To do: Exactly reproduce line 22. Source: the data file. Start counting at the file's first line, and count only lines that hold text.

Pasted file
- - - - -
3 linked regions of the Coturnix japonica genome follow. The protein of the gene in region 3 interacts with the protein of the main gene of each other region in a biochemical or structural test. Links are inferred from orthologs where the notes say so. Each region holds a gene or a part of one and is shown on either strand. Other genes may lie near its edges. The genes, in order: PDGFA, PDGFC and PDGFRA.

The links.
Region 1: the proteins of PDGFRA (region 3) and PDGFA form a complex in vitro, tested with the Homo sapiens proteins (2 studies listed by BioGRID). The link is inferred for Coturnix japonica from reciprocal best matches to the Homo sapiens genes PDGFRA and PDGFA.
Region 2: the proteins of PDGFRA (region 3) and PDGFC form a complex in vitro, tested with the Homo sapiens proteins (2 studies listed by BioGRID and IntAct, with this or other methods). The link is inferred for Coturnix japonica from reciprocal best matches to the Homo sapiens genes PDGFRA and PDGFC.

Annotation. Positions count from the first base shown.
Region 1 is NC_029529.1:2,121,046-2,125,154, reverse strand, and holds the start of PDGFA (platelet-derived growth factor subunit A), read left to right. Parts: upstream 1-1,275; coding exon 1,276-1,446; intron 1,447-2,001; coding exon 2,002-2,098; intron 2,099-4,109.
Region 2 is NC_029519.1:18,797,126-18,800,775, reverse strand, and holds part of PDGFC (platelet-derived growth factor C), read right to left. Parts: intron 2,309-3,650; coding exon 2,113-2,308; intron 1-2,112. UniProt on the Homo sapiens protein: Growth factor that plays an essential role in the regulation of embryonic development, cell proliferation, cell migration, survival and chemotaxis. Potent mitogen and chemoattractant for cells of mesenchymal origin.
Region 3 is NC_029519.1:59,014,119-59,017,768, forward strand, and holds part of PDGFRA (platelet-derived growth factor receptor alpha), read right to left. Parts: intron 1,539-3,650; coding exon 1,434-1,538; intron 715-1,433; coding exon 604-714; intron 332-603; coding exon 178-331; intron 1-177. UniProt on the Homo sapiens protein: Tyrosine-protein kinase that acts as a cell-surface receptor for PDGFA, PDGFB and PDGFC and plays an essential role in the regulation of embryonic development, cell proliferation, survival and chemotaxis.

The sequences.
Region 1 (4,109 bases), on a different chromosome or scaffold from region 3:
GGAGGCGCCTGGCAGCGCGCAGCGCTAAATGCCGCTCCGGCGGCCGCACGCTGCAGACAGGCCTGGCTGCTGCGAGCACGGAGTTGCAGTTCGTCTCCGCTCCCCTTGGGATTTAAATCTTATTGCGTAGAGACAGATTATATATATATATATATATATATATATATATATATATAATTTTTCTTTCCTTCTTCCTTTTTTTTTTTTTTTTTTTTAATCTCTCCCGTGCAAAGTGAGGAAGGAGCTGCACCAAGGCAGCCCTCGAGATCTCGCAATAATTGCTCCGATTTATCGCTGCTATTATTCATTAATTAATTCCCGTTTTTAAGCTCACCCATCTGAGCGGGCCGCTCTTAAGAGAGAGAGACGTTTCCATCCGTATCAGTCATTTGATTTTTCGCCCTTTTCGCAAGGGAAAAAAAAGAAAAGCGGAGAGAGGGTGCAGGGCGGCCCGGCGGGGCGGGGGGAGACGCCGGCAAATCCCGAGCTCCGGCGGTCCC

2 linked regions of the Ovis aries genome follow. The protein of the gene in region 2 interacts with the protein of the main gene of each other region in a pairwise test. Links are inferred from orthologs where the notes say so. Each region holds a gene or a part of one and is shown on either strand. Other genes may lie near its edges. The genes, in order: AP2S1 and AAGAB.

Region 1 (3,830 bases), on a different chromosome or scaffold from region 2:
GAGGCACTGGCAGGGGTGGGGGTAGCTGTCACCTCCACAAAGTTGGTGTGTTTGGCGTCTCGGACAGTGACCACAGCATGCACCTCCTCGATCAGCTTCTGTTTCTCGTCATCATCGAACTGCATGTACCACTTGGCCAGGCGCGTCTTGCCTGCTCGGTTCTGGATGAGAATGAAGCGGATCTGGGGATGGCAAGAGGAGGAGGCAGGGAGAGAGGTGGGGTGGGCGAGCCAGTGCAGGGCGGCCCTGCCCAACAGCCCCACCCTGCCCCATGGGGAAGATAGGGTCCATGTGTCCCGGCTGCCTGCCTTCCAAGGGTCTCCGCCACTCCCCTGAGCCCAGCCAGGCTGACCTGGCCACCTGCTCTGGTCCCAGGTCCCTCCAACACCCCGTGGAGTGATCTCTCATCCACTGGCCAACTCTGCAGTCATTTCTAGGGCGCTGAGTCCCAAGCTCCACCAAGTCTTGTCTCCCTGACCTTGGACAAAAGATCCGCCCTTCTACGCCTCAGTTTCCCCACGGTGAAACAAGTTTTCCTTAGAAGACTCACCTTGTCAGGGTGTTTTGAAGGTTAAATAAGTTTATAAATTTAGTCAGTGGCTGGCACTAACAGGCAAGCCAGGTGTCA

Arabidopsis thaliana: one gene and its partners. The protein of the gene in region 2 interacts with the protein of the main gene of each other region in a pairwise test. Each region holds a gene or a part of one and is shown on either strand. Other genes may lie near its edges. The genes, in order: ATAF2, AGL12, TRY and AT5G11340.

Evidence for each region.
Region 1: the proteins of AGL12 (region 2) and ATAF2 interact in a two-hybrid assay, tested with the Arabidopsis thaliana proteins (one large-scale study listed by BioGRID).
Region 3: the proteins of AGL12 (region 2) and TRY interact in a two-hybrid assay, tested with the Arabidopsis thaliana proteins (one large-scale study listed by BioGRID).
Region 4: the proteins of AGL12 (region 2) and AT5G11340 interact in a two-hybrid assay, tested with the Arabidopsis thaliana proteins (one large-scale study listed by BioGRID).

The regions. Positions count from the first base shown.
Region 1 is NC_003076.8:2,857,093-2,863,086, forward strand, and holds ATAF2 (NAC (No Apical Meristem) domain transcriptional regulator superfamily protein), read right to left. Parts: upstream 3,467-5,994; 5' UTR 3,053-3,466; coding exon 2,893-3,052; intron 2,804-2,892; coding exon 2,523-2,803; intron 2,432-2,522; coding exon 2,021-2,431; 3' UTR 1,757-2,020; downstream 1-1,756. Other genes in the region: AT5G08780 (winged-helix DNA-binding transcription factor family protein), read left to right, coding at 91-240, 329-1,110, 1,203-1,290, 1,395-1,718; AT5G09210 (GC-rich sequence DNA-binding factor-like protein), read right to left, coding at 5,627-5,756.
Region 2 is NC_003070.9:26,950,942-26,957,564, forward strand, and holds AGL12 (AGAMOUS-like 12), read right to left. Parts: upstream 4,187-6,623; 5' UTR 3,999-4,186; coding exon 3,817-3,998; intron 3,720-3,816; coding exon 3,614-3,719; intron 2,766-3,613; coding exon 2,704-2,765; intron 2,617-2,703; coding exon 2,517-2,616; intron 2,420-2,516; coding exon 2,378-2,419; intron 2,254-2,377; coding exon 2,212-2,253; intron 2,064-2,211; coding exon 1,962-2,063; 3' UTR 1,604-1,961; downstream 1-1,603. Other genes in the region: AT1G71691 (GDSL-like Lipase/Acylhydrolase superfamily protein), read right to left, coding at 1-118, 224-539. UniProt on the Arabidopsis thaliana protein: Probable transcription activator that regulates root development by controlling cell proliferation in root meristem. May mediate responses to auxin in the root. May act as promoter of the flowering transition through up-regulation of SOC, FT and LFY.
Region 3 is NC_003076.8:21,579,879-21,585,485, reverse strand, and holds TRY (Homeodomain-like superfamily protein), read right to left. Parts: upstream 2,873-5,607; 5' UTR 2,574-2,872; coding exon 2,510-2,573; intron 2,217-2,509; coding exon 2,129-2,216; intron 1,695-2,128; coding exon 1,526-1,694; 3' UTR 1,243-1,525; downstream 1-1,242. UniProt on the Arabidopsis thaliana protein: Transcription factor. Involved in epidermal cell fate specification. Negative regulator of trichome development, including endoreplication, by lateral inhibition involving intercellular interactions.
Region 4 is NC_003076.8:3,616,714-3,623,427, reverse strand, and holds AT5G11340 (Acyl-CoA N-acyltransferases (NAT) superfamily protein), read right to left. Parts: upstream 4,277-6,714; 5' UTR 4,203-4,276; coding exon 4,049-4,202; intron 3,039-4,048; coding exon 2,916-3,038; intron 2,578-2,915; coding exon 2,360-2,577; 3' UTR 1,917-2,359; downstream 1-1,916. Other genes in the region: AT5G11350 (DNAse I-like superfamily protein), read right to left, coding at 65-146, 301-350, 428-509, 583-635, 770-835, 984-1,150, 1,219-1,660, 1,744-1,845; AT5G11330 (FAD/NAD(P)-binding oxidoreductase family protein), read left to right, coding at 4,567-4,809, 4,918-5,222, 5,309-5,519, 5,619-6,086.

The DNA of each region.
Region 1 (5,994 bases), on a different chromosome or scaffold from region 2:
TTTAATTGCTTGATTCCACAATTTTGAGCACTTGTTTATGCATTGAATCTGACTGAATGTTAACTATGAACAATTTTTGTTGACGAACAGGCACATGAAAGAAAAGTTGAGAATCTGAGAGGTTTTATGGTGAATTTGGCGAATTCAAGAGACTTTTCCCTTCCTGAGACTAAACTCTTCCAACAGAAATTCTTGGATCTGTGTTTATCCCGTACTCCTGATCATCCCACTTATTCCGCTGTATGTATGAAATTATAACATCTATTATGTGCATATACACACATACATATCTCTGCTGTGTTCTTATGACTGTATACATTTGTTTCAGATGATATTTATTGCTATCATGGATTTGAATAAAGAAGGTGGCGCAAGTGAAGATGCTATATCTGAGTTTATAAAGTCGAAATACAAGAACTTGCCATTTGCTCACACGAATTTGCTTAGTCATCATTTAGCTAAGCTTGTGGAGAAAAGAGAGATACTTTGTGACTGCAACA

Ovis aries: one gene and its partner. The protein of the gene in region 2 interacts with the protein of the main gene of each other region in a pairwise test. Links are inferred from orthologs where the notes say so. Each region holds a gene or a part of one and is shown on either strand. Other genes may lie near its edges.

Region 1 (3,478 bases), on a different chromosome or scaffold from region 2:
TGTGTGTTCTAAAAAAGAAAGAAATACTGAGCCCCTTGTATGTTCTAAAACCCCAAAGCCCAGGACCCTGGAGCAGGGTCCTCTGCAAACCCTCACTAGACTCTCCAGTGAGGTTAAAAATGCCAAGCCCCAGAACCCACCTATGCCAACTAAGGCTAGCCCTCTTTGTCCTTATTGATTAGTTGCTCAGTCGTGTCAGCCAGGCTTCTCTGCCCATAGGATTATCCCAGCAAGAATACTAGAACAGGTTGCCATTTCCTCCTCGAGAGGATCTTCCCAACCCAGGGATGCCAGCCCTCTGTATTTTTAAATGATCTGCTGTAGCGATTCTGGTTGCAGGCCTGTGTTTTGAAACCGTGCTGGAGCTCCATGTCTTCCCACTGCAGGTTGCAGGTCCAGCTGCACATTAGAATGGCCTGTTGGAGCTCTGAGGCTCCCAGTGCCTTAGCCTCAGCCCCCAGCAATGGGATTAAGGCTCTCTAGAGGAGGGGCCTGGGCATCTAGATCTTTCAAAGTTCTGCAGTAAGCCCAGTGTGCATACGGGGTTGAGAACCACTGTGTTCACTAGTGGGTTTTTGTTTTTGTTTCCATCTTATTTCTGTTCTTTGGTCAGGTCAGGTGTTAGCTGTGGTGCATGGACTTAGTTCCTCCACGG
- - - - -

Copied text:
Region 2 is NC_003070.9:26,950,942-26,957,564, forward strand, and holds AGL12 (AGAMOUS-like 12), read right to left. Parts: upstream 4,187-6,623; 5' UTR 3,999-4,186; coding exon 3,817-3,998; intron 3,720-3,816; coding exon 3,614-3,719; intron 2,766-3,613; coding exon 2,704-2,765; intron 2,617-2,703; coding exon 2,517-2,616; intron 2,420-2,516; coding exon 2,378-2,419; intron 2,254-2,377; coding exon 2,212-2,253; intron 2,064-2,211; coding exon 1,962-2,063; 3' UTR 1,604-1,961; downstream 1-1,603. Other genes in the region: AT1G71691 (GDSL-like Lipase/Acylhydrolase superfamily protein), read right to left, coding at 1-118, 224-539. UniProt on the Arabidopsis thaliana protein: Probable transcription activator that regulates root development by controlling cell proliferation in root meristem. May mediate responses to auxin in the root. May act as promoter of the flowering transition through up-regulation of SOC, FT and LFY.